Debate Shows Pawlenty, Bachmann Have Most at Stake in Straw Poll

BY David Chalian  August 12, 2011 at 8:52 AM EDT

Michele Bachmann and Tim Pawlenty; photo by Charlie Neibergall/Pool-Getty Images

Tim Pawlenty and Michele Bachmann square off at the Iowa GOP/Fox News Debate. Photo by Charlie Neibergall/Pool-Getty Images.

The Morning Line

DES MOINES, Iowa | The Iowa GOP Straw Poll has a terrible track record at predicting the winner of the caucuses the following year. In fact, the winner of the Republican caucuses is often not the party’s eventual presidential nominee.

But those facts won’t alter the outsized attention this weekend’s festivities will receive. And just because the straw poll isn’t predictive doesn’t mean it’s without real impact on the shape of the race.

Former Minnesota Gov. Tim Pawlenty has the most on the line heading into Saturday’s straw poll. If he finishes some distance behind Reps. Michele Bachmann, R-Minn., and Ron Paul, R-Texas, his candidacy will quickly diminish in relevance as his fundraising ability will take a severe hit.

However, Pawlenty isn’t alone with a lot riding on the straw poll. (By the way, results are expected to be announced between 6-7 p.m. ET Saturday night from the Hilton Coliseum stage at Iowa State University in Ames.) Bachmann is looking to show some organizational strength and the ability to convert buzz and crowds into motivated supporters willing to cast a ballot for her. If she fails to make a strong showing, she’ll likely chalk it up to her relative late entrance into the race, but that won’t halt the questions about the longevity of her candidacy.

Thursday night’s heated exchanges between the two Minnesotans is proof positive that they each see the other as a potential obstacle. (Be sure to check out our take on Thursday night’s debate here.)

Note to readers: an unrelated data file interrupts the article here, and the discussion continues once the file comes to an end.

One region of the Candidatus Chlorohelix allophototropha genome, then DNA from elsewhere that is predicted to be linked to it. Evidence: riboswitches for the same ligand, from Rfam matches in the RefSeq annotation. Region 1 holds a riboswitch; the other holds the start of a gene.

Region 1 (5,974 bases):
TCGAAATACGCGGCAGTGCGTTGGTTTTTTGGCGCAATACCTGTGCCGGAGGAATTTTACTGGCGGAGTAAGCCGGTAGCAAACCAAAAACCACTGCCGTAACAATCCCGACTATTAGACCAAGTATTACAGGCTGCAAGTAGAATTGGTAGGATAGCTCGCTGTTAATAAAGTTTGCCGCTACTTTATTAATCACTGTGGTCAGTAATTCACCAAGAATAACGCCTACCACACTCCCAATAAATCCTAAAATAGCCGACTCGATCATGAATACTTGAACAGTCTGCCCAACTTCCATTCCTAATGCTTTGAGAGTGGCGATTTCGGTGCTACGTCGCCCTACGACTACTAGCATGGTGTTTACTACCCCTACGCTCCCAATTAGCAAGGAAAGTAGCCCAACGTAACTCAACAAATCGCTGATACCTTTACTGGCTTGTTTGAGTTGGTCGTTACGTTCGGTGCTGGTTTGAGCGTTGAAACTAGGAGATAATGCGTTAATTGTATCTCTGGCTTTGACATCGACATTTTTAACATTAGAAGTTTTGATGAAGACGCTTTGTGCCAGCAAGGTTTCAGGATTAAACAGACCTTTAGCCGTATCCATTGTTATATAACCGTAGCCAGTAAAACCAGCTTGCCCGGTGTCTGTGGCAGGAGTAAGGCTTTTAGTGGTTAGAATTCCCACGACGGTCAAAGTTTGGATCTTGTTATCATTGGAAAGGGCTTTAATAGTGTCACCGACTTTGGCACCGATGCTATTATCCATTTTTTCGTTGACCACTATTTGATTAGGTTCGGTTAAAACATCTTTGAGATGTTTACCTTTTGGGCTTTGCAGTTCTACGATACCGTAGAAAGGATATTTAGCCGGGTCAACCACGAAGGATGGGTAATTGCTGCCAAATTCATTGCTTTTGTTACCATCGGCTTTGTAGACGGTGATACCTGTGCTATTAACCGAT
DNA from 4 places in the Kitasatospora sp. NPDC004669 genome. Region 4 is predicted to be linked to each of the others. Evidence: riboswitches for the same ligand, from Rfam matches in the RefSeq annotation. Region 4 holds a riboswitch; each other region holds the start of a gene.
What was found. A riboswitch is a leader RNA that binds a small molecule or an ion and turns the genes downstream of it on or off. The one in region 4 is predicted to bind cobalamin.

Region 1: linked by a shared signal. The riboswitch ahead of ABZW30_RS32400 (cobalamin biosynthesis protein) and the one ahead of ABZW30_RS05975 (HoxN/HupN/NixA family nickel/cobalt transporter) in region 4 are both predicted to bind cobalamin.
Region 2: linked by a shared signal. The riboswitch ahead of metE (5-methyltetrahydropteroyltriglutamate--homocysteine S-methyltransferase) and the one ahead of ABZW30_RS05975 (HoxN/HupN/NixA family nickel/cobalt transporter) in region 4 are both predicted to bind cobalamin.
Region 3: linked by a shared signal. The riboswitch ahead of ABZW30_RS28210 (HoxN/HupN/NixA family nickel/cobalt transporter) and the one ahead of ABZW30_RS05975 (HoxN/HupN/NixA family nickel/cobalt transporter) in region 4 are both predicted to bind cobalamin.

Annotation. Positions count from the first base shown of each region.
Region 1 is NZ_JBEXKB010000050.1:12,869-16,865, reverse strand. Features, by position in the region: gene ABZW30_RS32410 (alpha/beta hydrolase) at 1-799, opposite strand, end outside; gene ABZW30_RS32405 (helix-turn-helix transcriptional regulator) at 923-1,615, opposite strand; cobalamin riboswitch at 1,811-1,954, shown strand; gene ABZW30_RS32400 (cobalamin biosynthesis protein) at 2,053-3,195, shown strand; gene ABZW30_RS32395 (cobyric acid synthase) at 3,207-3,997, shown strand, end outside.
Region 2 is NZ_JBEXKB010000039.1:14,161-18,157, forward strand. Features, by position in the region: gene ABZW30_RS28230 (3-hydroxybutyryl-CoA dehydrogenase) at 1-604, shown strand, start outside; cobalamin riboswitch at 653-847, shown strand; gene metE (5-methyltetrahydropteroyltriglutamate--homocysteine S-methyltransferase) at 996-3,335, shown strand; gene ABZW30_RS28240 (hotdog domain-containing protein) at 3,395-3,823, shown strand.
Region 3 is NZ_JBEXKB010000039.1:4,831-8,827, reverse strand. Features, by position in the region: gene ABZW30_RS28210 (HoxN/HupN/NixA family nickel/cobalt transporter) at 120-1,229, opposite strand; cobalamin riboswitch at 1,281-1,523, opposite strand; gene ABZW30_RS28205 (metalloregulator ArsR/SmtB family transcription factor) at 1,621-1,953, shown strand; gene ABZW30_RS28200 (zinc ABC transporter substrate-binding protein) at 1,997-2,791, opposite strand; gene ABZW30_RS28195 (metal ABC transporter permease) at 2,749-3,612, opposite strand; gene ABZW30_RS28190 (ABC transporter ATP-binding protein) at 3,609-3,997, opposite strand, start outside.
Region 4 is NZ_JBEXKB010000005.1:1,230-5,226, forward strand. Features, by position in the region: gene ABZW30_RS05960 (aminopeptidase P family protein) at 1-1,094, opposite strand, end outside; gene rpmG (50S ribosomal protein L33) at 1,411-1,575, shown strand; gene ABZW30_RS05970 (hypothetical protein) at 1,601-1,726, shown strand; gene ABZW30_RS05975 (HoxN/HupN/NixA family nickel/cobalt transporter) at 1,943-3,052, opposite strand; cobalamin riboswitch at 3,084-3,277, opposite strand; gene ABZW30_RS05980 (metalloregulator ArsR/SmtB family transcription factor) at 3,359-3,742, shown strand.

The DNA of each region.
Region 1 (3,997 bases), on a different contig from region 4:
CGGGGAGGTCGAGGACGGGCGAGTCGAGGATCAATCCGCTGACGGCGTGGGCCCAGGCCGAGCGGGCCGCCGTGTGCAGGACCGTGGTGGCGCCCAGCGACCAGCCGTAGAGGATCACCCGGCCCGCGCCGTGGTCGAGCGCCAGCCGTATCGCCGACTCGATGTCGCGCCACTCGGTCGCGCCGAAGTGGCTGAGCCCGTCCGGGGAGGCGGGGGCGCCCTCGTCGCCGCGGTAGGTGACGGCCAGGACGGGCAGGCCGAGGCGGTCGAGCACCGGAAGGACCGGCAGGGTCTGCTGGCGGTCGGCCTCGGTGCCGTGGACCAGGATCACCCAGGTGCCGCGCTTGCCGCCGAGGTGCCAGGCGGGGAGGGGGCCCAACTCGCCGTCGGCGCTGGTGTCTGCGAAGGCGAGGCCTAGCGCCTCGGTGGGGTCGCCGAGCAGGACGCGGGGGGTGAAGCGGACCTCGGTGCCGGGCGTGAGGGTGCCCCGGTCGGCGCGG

Paul has built a more sophisticated political operation compared to his efforts four years ago. He’s bringing in more early money, and the issue terrain (monetary and fiscal policy front and center) has moved decidedly in his favor.

With a total voting universe of only roughly 15,000 Iowa Republicans, it’s important not to over-interpret the results. But just as important, is to watch carefully how each of the major straw poll competitors react to the results and who emerges as the star of the weekend (see: Huckabee, Mike; 2007), because it will help shape the race in Iowa heading into the fall campaign when voters begin to tune in.

HE’S RUNNING

Some commentators joked Thursday that one of the real winners of the Republican debate wasn’t on the stage. Texas Gov. Rick Perry, who has fueled speculation for months that he will enter the race, put that speculation to rest as he announced Thursday that he had decided to jump into the fray. He will present a personality-driven challenge from Mitt Romney’s right flank and threatens to crowd out less experienced candidates like Bachmann.

The Austin American Statesman has details from Perry’s rollout:

“Even Perry has stopped being coy about his plans.

“‘My hope is that in four years, people could take a look at what we’ve done in Washington, D.C., and know that I have made Washington, D.C., less consequential in their lives,’ Perry said Thursday in an interview with a New Hampshire TV station.